Shrinking            the state    +      AusterityThreat to                                        Increasingcommunity    ...
Communities, power   and health    Brian Fisher MBEChair of the Socialist health        Association
RESILIENCE UNDER PRESSURE• Hollowed out  communities• Threat to mental  health• Attenuation of social  networks• Weakening...
PARTICIPATORYACCOUNTABILITY     DEMOCRATIC
ASSET-BASED WORKING
ASSET-BASED      COMMUNITY DEVELOPMENT• Statutory services become more responsive• Promotes health protection and communit...
Stronger and CD                       deeper Social                          NetworksRESILIENCE                  ENHANCED ...
OUTCOMES – HEALTH                      6-Month Survival after Heart Attack,                         by Level of Emotional ...
SOCIAL NETWORKS         REDUCE MORTALITY RISK• 50 % increased likelihood of survival for people with  stronger social rela...
A RESIDENT-LEDPARTNERSHIP  LED BY RESIDENTS  THEIR EXPERIENCE DRIVES CHANGE  FORMAL STRUCTURES MAY BE NEEDED  A CORE REACH...
OUTCOMES - RESPONSIVE         SERVICES• Services begin to change within 6  months• Affects many sectors simultaneously  (h...
RESPONSIVE SERVICES• A new dental service established• Funding of £95k to transform a derelict area into a  playpark award...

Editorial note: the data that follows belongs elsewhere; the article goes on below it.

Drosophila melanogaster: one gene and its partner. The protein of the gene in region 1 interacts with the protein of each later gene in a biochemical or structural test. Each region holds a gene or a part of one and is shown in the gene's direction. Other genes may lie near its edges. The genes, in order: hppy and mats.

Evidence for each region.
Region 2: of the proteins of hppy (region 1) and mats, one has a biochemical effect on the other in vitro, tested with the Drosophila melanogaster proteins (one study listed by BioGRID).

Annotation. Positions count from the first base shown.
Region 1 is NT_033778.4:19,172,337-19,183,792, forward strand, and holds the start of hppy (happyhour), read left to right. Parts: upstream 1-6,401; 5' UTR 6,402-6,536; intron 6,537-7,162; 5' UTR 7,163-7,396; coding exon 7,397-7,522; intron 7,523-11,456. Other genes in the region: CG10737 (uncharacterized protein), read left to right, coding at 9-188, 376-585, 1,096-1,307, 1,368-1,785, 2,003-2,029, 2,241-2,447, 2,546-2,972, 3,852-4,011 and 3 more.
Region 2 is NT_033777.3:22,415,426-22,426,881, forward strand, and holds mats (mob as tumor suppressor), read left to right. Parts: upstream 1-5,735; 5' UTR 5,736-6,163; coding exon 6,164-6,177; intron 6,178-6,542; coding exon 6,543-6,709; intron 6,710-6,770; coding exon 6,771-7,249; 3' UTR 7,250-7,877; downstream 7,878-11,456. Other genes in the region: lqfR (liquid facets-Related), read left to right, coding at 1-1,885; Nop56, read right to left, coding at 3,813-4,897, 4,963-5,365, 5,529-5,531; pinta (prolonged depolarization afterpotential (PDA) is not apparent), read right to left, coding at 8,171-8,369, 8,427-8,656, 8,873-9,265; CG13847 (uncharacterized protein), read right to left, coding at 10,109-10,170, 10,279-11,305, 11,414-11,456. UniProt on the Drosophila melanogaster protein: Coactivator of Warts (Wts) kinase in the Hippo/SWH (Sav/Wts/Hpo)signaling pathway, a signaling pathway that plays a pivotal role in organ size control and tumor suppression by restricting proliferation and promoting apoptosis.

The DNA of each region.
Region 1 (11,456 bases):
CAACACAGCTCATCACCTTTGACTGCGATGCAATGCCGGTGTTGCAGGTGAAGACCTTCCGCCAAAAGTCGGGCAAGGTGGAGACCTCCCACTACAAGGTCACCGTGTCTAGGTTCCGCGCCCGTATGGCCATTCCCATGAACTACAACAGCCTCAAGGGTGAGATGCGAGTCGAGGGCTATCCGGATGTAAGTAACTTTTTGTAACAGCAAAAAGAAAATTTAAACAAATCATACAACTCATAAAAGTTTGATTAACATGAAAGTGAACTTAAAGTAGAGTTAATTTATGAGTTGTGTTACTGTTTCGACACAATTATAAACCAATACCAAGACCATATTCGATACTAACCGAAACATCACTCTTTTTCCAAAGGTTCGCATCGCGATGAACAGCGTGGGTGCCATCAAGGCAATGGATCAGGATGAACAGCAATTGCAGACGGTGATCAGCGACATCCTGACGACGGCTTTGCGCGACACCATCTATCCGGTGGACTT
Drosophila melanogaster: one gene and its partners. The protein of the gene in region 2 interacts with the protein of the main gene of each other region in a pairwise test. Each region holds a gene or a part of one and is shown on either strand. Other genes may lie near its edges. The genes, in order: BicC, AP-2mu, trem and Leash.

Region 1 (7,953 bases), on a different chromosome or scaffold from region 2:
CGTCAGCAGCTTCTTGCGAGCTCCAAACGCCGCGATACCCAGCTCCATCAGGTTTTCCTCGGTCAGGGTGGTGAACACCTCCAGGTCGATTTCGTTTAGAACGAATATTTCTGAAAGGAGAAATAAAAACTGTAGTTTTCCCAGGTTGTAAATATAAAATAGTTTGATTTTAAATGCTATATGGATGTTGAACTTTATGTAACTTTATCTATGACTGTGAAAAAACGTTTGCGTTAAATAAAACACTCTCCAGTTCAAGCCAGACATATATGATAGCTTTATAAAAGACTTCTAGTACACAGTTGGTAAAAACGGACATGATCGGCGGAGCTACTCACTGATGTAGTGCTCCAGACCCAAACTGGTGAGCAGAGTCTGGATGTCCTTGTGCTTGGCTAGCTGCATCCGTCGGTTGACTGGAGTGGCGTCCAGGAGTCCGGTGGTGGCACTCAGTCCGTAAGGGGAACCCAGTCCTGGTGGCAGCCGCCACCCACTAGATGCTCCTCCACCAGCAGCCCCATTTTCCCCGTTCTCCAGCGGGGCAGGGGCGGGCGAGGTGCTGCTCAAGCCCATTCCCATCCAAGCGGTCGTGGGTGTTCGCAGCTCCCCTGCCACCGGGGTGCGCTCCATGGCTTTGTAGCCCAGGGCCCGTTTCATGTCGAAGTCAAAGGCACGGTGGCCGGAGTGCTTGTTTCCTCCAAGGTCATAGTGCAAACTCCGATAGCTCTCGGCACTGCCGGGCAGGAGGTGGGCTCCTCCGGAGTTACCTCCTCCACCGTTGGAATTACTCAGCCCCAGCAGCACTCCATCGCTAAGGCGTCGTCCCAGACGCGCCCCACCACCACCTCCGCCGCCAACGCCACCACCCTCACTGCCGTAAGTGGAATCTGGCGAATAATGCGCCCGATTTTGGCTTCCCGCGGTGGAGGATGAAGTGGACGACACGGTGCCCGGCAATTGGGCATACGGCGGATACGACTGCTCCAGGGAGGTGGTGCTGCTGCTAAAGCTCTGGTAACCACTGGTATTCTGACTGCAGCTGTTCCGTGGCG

Operation Goodnight
CRIME – A CASE STUDY• “This downward trend is more than likely due to the  introduction of a permanent PCSO for Townstal a...
SOCIAL RETURN ON             INVESTMENT• With modest gains on the eight indicators, the model  posits a saving of £559,000...
NOT BIG SOCIETY• No intention to substitute statutory services with  private or voluntary.• Does not cut across work on:  ...
AN OPPORTUNITY• A new approach to improving population  health• Wraps around primary care• Links LAs and primary care• Cha...
It has transformed the way we practice medicine. It hasstopped us seeing our patients as if we were just serviceproviders ...
www.healthempowerment.co.uk
Community Development and Health
Community Development and Health
Community Development and Health
Community Development and Health
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Community Development and Health

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  • Welcome to HELP presentation will explain ¥ what HELP is ¥ who we are ¥ how we work ¥ our impact
  • Community Development and Health

    1. 1. Shrinking the state + AusterityThreat to Increasingcommunity inequalitylife A crisis in democratic accountability
    2. 2. Communities, power and health Brian Fisher MBEChair of the Socialist health Association
    3. 3. RESILIENCE UNDER PRESSURE• Hollowed out communities• Threat to mental health• Attenuation of social networks• Weakening of associational life• Deterioration in health
    4. 4. PARTICIPATORYACCOUNTABILITY DEMOCRATIC
    5. 5. ASSET-BASED WORKING
    6. 6. ASSET-BASED COMMUNITY DEVELOPMENT• Statutory services become more responsive• Promotes health protection and community resilience• Helps tackle health inequalities• Has an impact on behaviour change• Saves money
    7. 7. Stronger and CD deeper Social NetworksRESILIENCE ENHANCED CONTROL Health protection Can negotiate with services Resilience to economic More strength for self-care adversity Health inequalities reduce Better mental health